Let’s by-pass the summer and make some predictions for autumn…
First of all, I’d like to make an upstream reflection. While up until 25/30 years ago, if a big crisis occurred in one part of the world and that particular area deadlocked for years, money automatically seemed to shift to another area. And if something happened there too, it all moved to yet another zone. And so on. To give an example, if Japan were the place in which everyone wanted to invest and Japan suddenly had a crisis, it was not a global problem: from there, all the interests would migrate somewhere else, in Russia, for example, and from there, should another emergency arise, they would shift to the USA or India, or the Middle East…. Now, on the other hand, crises are more and more global. Globalization also means this: sharing the negative effects of an event which, from local, becomes global.
Are you thinking about any new promotion strategies?
The only thing that makes us stand out on the market is getting people to understand that our product is not standard or mass produced. Even though, up to now, our core business has never been the “unique piece”, our added value is manufacturing quality, even at the entry price, which is around 700/800 €. To make people understand this extra value, we are developing a 4.0 presentation system: in the days before a pre-booked conference call, the customer will be able to watch a video and see photos showing the details of new collections and therefore have an initial screening in order to focus on what could suit his or her purposes. Then, during the pre-booked, on-line event, he or she will be able to ask to see what the item looks like on, view the details and we will be there to explain all the manufacturing process. In short, it will be a new way of getting the public into the Ferraris world. During these weeks, I have been asked in every possible way to create an on-line catalog but I have always refused. What I want to aim at is direct and human contact with my customers.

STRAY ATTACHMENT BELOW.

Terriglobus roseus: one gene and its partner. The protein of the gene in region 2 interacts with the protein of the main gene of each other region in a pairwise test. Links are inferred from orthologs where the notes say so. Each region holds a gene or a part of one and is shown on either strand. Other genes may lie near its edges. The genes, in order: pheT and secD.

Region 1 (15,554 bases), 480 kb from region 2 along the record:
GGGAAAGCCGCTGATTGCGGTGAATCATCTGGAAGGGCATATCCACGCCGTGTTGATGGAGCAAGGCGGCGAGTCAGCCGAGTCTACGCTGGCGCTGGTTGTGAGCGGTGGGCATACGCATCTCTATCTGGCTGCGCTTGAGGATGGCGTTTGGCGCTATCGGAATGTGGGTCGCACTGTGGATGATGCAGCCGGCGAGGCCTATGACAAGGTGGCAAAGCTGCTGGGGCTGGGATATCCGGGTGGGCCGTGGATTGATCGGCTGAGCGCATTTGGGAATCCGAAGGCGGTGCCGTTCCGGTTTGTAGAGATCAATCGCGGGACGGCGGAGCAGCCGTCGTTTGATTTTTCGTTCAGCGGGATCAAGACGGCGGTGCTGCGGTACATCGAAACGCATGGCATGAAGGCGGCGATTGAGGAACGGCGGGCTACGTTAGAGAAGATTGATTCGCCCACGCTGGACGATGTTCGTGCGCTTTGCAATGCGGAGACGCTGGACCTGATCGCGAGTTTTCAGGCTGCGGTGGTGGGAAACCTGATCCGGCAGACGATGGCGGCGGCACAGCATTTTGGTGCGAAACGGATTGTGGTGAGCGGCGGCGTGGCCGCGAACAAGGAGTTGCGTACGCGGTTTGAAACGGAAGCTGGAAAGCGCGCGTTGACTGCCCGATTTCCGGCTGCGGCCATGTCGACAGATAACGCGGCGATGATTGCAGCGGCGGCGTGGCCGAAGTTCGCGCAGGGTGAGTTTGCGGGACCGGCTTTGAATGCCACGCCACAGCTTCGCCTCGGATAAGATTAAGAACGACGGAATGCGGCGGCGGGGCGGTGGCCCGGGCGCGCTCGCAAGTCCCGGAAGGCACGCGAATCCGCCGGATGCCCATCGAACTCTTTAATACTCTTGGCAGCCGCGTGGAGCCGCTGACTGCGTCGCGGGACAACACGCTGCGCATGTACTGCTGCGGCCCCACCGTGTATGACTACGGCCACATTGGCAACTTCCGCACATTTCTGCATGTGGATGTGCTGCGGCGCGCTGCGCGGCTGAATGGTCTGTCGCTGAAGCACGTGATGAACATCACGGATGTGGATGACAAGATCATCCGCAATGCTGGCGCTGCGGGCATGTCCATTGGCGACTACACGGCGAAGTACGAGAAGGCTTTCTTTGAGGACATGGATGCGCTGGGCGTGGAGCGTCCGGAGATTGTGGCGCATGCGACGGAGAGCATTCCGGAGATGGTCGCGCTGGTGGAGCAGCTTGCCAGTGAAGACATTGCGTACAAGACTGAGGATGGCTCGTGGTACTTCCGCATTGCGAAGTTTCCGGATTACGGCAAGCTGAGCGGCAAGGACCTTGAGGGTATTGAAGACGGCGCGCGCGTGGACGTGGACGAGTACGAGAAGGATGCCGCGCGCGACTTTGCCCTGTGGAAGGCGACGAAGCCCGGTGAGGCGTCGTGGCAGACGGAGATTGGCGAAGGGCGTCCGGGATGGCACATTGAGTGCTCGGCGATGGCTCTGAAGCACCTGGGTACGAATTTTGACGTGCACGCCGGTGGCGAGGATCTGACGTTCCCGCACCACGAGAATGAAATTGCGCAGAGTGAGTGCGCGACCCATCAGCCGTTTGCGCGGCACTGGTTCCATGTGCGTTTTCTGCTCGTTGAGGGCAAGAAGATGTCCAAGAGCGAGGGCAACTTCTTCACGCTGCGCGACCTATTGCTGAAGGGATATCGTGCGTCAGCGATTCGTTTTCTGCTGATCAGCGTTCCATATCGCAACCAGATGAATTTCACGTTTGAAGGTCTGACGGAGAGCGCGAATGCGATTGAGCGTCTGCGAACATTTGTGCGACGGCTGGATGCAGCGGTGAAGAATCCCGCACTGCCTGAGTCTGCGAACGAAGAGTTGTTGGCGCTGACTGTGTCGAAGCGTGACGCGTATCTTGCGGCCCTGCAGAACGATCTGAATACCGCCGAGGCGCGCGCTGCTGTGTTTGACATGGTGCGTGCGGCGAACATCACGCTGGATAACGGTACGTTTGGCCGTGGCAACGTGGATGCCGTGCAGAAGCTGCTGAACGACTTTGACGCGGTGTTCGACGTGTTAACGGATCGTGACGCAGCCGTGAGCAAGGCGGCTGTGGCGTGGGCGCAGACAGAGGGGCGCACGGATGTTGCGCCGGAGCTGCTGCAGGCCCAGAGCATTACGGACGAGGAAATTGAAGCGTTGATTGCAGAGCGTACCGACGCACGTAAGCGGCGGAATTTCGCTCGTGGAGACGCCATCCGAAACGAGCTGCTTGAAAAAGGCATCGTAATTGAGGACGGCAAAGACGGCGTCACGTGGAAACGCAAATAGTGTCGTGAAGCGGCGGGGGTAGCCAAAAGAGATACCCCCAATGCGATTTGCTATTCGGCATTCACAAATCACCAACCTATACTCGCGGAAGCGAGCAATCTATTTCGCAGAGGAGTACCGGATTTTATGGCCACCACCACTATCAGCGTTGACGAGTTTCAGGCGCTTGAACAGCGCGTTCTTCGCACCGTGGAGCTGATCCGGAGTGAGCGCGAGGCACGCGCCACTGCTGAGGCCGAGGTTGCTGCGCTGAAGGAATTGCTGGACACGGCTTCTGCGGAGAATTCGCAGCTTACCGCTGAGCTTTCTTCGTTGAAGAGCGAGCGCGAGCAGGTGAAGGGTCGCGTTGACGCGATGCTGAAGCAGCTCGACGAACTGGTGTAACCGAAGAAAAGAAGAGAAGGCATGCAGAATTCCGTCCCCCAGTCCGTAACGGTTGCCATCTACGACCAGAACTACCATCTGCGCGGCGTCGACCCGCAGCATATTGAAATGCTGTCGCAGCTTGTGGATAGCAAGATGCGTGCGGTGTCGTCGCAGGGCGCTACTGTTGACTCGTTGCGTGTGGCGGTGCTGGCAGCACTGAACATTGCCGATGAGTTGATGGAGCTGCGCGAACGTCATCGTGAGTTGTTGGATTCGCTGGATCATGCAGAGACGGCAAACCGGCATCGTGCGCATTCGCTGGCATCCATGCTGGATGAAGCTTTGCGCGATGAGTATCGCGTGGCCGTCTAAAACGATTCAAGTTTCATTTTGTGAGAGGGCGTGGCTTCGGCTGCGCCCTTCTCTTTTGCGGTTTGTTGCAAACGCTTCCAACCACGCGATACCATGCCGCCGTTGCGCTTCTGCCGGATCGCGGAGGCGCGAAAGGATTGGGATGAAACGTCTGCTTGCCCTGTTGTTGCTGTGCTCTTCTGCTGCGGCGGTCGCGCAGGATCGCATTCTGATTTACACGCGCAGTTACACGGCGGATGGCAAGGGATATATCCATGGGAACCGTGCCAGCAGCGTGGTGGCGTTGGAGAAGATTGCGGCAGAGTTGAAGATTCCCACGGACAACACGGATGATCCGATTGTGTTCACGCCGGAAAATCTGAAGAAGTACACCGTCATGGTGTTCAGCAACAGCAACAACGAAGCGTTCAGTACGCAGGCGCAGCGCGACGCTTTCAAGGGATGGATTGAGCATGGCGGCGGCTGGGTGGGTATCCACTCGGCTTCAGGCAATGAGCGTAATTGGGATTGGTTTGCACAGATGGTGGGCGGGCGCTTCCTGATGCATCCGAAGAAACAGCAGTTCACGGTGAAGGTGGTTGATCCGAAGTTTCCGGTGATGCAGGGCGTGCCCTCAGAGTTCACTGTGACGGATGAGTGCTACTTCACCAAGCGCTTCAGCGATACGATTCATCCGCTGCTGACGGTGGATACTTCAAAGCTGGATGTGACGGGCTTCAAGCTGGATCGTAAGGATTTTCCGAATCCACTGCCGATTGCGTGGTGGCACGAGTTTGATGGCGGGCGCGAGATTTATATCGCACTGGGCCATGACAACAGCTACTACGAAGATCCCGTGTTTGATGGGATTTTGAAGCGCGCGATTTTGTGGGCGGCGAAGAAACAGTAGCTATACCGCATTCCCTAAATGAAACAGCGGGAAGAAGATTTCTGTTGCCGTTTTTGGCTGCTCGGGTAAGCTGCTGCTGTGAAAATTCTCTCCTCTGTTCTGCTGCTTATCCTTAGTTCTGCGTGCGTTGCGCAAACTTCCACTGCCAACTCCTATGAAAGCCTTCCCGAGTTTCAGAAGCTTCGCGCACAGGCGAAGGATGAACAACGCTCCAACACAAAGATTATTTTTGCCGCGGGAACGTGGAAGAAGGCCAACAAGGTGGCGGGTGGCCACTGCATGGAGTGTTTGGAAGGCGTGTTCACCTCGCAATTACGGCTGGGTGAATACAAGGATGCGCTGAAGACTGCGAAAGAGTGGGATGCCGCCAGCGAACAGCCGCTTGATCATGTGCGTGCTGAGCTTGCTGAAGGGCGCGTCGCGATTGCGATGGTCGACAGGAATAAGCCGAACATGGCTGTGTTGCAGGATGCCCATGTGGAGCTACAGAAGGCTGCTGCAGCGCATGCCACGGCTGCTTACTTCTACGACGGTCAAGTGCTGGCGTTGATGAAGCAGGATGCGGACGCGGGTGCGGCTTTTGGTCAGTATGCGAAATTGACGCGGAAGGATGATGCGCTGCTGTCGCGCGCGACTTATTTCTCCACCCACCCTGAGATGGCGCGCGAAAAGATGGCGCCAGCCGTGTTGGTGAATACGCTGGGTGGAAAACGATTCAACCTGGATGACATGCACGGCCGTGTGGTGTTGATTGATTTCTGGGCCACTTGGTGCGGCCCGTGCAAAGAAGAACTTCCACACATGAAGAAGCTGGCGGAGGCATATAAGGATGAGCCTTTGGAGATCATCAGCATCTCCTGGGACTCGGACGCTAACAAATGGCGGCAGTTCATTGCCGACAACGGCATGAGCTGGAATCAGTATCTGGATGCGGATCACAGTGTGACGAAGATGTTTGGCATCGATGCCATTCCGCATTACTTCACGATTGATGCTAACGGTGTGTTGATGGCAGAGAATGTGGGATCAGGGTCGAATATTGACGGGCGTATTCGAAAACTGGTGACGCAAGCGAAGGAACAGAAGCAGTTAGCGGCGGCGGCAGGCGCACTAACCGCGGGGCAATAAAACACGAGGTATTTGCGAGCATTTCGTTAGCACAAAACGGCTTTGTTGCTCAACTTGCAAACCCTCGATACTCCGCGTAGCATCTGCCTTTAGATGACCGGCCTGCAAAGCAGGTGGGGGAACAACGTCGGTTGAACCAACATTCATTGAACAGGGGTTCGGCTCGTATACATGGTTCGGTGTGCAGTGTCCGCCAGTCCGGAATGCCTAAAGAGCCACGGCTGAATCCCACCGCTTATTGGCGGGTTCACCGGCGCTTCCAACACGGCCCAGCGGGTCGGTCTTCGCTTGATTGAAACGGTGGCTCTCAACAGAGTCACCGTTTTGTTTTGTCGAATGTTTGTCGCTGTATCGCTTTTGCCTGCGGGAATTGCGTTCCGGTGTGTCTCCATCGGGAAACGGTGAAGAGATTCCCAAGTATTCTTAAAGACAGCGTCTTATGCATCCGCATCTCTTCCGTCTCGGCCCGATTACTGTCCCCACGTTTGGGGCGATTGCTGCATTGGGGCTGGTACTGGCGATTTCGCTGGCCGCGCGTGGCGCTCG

Will there also be new products in these on-line trunk shows?
At the moment, I think we will be showing the collections we had prepared for Baselworld but which, unfortunately, stayed in the drawer. Nobody has seen them yet and proposing further new ideas would be a pity. However, in these weeks of standstill, we did churn out several ideas that we will consolidate over the coming months. My wife, Katia, is the designer, while I deal with prototyping and product development. The new ideas mostly originated from a pragmatic consideration: we realized that we had an important stock of stones, some quite notable. Therefore, in a view to optimizing resources we already have, we began to think of a series of unique items, something which has always been a minimal part of our business. But why not indulge something that, in the end, is one of the market’s requests? For example, during these weeks, we made a highly valuable ring for a Spanish customer: as we completed the various work phases, we sent the customer short videos and photos of the different stages. And she was really enthusiastic to “meet” the person who was making her ring, to actually see those expert hands busy at the workbench. In short, she was able to enter our world and understand that what she will wear is the result of teamwork and enormous skill. A way to put ourselves forward and get ourselves known that we had never thought of before, perhaps one of the things that this recent experience has taught us.
Interview by Federica Frosini, Editor in Chief VO+
Interview by Lorenza Scalisi, Senior Editor VO+
Interview by Antonella Reina, Editor VO+